Hence why he got
the Ryzen Threadripper CPU.
Linus Torvalds has said that version 5.8 of the Linux kernel is "one of our biggest releases of all time". All going well, the stable release should appear sometime in August. Introducing the release candidate, Torvalds said it was "right up there with v4.9, which has long been our biggest release by quite a bit in number of …
I must be old school since I still think the following words of wisdom from C.A.R. Hoare to be relevant here: "There are two ways of constructing a software design: One way is to make it so simple that there are obviously no deficiencies, and the other way is to make it so complicated that there are no obvious deficiencies. The first method is far more difficult."
Obviously new features are being added to a complicated structure but overall (and being slightly cynical) either what came before was not up to the job or some the new stuff is bloatware ! (as in New Improved washing powder type claim every few years).
Something has to give eventually - at the current rate Linus will likely run out of local disk space for the kernel source code in 10 to 15 years time ?
Having a vast amount of code that is not normally used hardly gives one a good feeling about a well disciplined design process. Maybe a lot of it is device drivers for obscure devices, but even then one wonders.
Having lots of #ifs or optional modules does not make for easy understanding.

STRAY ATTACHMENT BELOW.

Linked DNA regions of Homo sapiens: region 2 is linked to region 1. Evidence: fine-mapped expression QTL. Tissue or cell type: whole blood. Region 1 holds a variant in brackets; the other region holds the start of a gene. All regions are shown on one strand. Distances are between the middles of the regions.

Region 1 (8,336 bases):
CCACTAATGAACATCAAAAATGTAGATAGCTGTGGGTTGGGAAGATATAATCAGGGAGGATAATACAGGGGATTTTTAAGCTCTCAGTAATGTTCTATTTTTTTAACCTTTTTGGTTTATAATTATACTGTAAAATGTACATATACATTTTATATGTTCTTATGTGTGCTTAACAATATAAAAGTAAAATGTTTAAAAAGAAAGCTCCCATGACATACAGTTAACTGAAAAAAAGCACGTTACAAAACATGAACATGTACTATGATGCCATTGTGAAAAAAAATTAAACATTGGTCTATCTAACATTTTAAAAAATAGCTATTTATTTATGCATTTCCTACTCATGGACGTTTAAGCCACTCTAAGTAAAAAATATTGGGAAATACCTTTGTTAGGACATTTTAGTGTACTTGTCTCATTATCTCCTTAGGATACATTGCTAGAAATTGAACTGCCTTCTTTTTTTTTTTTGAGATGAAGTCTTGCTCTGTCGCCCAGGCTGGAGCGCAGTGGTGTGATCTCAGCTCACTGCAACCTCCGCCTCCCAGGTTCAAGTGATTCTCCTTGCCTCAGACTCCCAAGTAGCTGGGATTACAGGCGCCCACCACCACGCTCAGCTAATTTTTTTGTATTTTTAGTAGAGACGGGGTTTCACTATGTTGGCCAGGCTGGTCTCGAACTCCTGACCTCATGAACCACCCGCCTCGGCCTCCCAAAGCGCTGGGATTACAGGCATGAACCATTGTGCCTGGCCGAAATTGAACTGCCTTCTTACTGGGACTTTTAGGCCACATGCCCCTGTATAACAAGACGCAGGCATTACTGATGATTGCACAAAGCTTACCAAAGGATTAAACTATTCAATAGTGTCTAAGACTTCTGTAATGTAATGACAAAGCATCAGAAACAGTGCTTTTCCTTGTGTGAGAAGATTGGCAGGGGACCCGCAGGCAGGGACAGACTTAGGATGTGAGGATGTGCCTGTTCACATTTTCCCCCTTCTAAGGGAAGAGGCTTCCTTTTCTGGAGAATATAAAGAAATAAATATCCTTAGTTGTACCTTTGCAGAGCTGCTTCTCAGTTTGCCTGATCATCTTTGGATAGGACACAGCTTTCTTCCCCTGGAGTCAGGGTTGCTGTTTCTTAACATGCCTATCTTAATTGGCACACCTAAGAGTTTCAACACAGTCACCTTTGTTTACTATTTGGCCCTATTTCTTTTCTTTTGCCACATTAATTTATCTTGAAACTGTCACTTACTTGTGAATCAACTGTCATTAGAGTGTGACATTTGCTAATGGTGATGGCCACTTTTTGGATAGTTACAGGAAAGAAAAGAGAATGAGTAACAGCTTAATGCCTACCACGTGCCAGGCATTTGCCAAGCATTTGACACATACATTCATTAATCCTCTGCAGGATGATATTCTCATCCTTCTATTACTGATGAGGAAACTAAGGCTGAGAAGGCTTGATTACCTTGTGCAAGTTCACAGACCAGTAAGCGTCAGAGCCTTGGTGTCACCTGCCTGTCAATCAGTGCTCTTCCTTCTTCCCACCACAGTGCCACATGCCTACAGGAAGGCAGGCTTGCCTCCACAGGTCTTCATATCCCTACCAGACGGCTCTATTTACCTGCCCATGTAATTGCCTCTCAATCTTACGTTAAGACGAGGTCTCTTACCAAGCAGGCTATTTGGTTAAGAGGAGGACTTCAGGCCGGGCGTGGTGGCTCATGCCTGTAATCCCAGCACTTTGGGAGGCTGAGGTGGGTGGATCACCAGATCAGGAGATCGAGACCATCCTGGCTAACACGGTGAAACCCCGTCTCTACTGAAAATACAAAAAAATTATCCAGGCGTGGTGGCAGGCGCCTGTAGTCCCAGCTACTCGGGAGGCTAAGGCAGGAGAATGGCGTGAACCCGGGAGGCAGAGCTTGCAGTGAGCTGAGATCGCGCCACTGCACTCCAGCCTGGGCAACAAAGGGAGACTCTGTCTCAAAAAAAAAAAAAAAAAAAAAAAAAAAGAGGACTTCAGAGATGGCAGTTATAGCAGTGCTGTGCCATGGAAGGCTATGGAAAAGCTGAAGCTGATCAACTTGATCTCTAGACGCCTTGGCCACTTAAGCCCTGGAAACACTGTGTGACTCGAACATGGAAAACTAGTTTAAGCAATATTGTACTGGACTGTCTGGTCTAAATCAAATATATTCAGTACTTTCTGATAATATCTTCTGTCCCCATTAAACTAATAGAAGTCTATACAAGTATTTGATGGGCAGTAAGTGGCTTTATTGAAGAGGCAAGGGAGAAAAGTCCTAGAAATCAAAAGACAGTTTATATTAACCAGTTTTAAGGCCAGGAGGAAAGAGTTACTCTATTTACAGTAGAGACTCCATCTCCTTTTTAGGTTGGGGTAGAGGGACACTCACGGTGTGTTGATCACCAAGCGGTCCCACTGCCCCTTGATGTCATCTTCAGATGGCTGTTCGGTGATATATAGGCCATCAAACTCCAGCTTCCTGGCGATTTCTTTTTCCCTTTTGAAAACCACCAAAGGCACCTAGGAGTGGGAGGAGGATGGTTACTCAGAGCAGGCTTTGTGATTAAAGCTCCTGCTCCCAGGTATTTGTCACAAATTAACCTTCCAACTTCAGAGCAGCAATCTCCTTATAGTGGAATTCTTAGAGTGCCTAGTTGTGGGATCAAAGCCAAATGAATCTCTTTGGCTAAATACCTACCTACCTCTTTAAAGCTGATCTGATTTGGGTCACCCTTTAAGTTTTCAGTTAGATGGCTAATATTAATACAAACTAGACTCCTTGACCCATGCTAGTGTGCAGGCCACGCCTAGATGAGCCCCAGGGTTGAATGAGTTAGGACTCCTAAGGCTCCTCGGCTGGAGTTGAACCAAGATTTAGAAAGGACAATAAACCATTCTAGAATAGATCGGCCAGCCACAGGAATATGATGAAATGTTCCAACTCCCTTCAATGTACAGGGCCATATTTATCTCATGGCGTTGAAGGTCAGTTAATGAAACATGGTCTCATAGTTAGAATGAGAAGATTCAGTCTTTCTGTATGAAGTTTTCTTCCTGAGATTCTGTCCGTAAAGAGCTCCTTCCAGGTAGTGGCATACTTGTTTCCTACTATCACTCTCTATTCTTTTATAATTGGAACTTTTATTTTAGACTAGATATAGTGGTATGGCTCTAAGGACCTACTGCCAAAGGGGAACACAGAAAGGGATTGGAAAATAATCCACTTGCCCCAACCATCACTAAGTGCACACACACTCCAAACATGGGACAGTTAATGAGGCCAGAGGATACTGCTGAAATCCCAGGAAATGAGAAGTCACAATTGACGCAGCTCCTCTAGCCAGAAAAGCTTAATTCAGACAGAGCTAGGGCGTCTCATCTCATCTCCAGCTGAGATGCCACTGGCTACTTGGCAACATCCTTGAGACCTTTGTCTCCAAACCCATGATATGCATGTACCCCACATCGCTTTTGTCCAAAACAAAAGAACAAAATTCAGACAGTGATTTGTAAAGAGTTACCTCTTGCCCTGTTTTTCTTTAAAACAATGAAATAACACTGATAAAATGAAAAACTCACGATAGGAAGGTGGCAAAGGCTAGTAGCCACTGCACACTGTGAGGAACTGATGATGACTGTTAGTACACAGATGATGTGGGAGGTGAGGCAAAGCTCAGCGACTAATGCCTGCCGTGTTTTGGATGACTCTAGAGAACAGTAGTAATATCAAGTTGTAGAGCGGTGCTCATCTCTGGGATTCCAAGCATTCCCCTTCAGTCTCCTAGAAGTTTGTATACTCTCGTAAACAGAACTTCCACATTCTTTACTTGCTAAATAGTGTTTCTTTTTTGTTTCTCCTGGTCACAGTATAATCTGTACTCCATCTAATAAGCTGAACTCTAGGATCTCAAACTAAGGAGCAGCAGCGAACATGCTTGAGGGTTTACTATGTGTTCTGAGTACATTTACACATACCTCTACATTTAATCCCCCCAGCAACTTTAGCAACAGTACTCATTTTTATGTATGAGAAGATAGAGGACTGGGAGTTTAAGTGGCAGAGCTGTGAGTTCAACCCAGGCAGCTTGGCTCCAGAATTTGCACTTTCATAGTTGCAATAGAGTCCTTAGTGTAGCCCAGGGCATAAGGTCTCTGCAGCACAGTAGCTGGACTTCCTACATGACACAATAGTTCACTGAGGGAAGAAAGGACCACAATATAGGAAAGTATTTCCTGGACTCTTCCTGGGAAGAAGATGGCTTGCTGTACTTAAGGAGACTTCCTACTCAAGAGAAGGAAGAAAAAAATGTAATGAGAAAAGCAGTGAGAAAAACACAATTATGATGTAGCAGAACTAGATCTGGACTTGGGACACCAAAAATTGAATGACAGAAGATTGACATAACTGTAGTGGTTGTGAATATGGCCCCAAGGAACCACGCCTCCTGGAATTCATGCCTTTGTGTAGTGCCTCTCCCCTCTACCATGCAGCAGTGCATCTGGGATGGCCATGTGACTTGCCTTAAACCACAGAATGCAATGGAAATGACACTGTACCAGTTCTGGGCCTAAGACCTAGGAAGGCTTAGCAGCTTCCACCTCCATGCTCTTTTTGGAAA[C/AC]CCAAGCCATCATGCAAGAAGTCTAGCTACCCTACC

Actually this sort of 'major upgrade' makes me very happy. It essentially means that the underlying structure is mature and stable and is unlikely to break in new and interesting ways. It's an operating system FFS - the details of a new version should really only be of interest to a very niche group. Granted that probably includes a larger than normal percentage of the participants in here.
The longer we can avoid major perturbations like systemd (whichever side of that fence you are on) the more I like it.
Don't worry, Pete 2, if you don't run a Habana Labs Gaudi AI Training Processor, your copy of the kernel won't contain that code any more than it would contain the code for an S/390 on your cute little ARM system.
It's perfectly safe to rush out and upgrade ... likely you won't see any difference anyway, if all your hardware is already running properly. However, if all your hardware is already running properly (and you know of no security issues ...), there is probably no need to upgrade.
I avoid installing the first major release of anything. Wait until nn.nn.02 comes out.
However, I do keep just behind the bleeding edge of kernel releases. (This netbook I'm typing on is on 5.6.2). And every time I've compiled a custom kernel, which I do for every machine I use, it goes smoothly. No errors or warnings. The new kernel boots perfectly.
I'm pretty impressed by the overall quality of the development process.